Dell seems to really like Seagate, despite the fact they’re known to be short lived (~1-2, maybe 2-3 years consumer, ~3-4 years commercial — they seem to bin them better for commercial computers, as they will be replacing the drive on their dime multiple times if you have a Dual HD Precision, and the Seagates keep dying every 1-2 years.). But in general, when the laptop is older, it isn’t unheard of for the original Seagate drives to have an issue in Dell laptops. I ran into the same issue on my E6540 - after the warranty expired, it shown the warning signs not even 1 year after at 10k hours. Put a used WD Black in as I couldn’t just run out and buy a drive.
It seems like the Seagate drives either begin to have issues after the warranty expires on enterprise machines (3-4 years) or within 2-3 years on consumer grade hardware after the 1-year warranty expires — which is why when I get a dual HD capable Dell enterprise machine, I *do not want* the Seagate drive unless you adjust for their inevitable death. I’m just going to put an SSD in before the drive fails and completely mitigate it.
Tip: the SSD only systems don’t seem to have as many issues (though bear in mind SSD+HD systems with Seagate drives tend to have HD failures… BUT NOT the SSD). They’re better, but you still need to either replace those Seagate hard drives within 3-4 years to be safe or be prepared to replace it on short notice. Personally, I’d just get it done but that’s because the Seagate drives have given me a lot of grief. That said, on the SSD Dells the common drive (SK Hynix) in the SSD systems is mediocre. If you buy the computer used and get it, you’re best served with a better drive - but it will often last a long time if you opt to not change it.
It’s like Toshiba laptops with non-Toshiba drives (before they exited the market) — if you see a non-Toshiba drive like a WD in the laptop, someone had a drive failure before you owned it - Dell is no different. Yes, Dell DOES ship some of their computers with WD drives, and those are often fine. For the Seagate computers if you have 10, most of them will probably be fine BUT there will always be a few with problems, and a lot of the time it’s an intermittent “invisible” failure like yours.
Check the SMART status of the drive with Crystal Disk Info, and make sure there aren’t any serious SMART errors on the drive that are causing it to trip yellow (warning) or red (bad, replace the drive). If it shows either of these or the laptop is out of warranty, go buy a good 512GB SSD like a Samsung.
If the SMART data looks okay (but make a backup of the computer first!!!), you can sometimes resolve the issue by wipe the hard drive with an ATA Secure Erase (but note this will FULLY erase it and there is no “undo” option; THERE IS NO WAY TO RECOVER THE DATA ONCE THE DEED HAS BEEN DONE). The reason I mention this is it sometimes cures the slow drive syndrome, as long as the SMART data looks good. If you opt for this, make sure you can wait (as you cannot stop it, and if you do the drive may permanently BSY lock), and set a simple password (write this down in TWO PLACES). Please, please, please do not do this as your first choice; drive replacement is preferred for this problem, but this can sometimes work if there are genuinely no other issues with the old drive. I only did this on the 15-p since the owner wanted it done right, but it fixed some of the awful performance issues.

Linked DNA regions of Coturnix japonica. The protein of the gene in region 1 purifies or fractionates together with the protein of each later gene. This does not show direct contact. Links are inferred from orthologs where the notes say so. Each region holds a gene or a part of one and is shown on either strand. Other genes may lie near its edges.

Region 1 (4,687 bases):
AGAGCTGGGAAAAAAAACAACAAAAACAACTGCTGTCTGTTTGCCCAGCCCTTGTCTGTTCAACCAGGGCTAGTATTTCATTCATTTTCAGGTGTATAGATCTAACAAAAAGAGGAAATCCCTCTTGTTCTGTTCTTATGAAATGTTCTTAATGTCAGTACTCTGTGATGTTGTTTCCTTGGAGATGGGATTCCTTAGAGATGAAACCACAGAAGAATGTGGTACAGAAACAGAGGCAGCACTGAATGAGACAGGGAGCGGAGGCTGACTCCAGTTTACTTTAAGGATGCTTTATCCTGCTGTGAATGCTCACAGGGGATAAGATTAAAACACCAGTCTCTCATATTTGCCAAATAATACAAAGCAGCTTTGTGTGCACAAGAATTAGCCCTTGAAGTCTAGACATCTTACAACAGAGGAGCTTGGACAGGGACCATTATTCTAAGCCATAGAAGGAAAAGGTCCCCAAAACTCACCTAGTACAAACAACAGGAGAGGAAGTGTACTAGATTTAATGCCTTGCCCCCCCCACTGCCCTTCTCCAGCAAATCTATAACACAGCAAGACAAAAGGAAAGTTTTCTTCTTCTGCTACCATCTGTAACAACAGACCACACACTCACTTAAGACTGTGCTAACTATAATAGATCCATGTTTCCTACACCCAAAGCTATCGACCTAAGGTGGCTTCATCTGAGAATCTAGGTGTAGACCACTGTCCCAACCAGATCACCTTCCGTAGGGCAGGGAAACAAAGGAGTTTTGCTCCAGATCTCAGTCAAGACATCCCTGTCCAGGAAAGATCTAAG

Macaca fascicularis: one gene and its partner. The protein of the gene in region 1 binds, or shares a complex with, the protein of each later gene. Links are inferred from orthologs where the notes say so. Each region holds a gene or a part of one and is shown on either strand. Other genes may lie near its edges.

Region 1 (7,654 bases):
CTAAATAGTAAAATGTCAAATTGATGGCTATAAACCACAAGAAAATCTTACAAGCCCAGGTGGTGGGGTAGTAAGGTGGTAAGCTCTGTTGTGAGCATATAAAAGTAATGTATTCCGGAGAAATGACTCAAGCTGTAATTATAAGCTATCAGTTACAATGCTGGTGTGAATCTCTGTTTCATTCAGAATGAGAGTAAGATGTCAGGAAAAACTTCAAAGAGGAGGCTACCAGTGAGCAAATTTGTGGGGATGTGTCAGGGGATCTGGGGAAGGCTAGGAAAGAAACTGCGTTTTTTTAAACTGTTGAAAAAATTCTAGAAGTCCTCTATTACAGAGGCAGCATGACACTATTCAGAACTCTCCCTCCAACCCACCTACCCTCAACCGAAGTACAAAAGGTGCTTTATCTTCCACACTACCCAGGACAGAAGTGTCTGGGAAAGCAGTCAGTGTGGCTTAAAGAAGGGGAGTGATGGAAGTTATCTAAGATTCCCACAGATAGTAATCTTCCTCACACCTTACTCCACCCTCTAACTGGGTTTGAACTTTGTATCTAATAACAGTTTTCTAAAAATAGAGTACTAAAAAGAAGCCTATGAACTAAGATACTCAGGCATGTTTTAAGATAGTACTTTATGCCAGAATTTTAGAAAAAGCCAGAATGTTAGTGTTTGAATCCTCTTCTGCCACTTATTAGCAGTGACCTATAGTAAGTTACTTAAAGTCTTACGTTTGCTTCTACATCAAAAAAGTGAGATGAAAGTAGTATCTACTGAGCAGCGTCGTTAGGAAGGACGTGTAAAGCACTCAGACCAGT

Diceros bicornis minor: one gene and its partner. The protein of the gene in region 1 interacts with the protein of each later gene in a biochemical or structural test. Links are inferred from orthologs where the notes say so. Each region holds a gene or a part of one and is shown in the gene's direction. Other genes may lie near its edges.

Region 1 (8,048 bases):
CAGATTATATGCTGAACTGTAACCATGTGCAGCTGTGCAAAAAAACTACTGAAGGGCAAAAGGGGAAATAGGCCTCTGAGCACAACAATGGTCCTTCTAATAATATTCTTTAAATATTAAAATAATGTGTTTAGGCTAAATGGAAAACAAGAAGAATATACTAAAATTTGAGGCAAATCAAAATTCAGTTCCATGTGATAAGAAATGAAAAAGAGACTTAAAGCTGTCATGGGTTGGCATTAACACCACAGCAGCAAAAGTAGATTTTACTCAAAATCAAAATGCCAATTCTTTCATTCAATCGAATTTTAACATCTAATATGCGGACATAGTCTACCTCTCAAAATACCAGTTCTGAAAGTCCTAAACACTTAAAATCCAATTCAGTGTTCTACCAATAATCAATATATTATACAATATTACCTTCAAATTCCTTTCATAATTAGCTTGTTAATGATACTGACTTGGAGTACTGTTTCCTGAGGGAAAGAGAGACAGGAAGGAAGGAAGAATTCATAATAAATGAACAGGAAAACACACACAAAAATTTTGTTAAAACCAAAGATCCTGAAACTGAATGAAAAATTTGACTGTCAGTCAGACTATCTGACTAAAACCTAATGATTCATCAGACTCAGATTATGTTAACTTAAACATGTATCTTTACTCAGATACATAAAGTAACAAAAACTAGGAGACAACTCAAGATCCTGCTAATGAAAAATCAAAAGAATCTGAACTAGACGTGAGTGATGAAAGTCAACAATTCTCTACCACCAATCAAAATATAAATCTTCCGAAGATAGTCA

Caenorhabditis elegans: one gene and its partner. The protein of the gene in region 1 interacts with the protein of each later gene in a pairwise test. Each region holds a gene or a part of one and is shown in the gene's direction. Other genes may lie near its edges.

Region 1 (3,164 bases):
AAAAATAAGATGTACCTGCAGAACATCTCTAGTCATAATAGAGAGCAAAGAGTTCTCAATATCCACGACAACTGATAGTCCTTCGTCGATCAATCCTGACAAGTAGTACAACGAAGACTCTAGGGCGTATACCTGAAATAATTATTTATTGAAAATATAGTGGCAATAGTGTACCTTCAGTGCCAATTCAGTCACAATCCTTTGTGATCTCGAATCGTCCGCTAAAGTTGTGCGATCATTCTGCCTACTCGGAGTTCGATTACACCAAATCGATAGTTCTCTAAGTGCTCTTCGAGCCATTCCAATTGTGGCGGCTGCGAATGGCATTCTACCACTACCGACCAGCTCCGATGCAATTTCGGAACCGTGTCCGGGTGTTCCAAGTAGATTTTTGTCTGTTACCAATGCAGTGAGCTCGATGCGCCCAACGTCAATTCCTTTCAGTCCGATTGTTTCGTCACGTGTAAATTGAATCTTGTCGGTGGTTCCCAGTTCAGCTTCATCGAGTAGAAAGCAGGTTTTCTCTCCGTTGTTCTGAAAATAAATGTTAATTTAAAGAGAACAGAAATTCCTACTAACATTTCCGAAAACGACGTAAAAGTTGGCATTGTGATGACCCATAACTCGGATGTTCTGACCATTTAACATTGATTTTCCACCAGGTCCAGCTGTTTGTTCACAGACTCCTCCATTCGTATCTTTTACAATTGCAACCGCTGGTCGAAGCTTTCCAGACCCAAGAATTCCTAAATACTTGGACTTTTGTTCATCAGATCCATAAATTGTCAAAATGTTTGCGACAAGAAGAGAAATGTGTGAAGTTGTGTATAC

As an example of why you might just want to let it sit and supervise… I set aside an older HP laptop (15-p) someone asked me to securely erase (1TB Samsung ST Spinpoint)… It took 6 hours for a 1TB drive, plus the time to verify it (they had sensitive files on it - I don’t guarantee my verifications for things like HIPAA and PCI compliance but I do let people know if it passes the 10% test it’s usually clean*). Sometimes these Seagate drives need to be “wiped clean” to the point there is nothing left but a totally blank drive to resolve the issue and nothing else will fix it. I got to keep the HP laptop, but yeah… I just let it run and went to bed and printed off the reports for its owner the next day for their records.
*FYI: The reason I do not certify my verification against regulation *at all* is Parted Magic isn’t designed for it either. If you need to ensure proper HIPAA, PCI or regulatory disposal I return the drive. Technically Blancco is certified for it, but is it worth the cost for fringe cases where drive retention is the norm?
NOTE: DO NOT use the ATA erase to fix a bad drive, unless you like losing everything because you put lipstick on a pig! Wipe the drive and dispose of it!
Once that is done, then reinstall Windows using the media creation tool.
If the issue remains after a SMART check and ATA Secure Erase, the drive is toast. Refer to the service manual to replace it. It’s not hard at all on this series.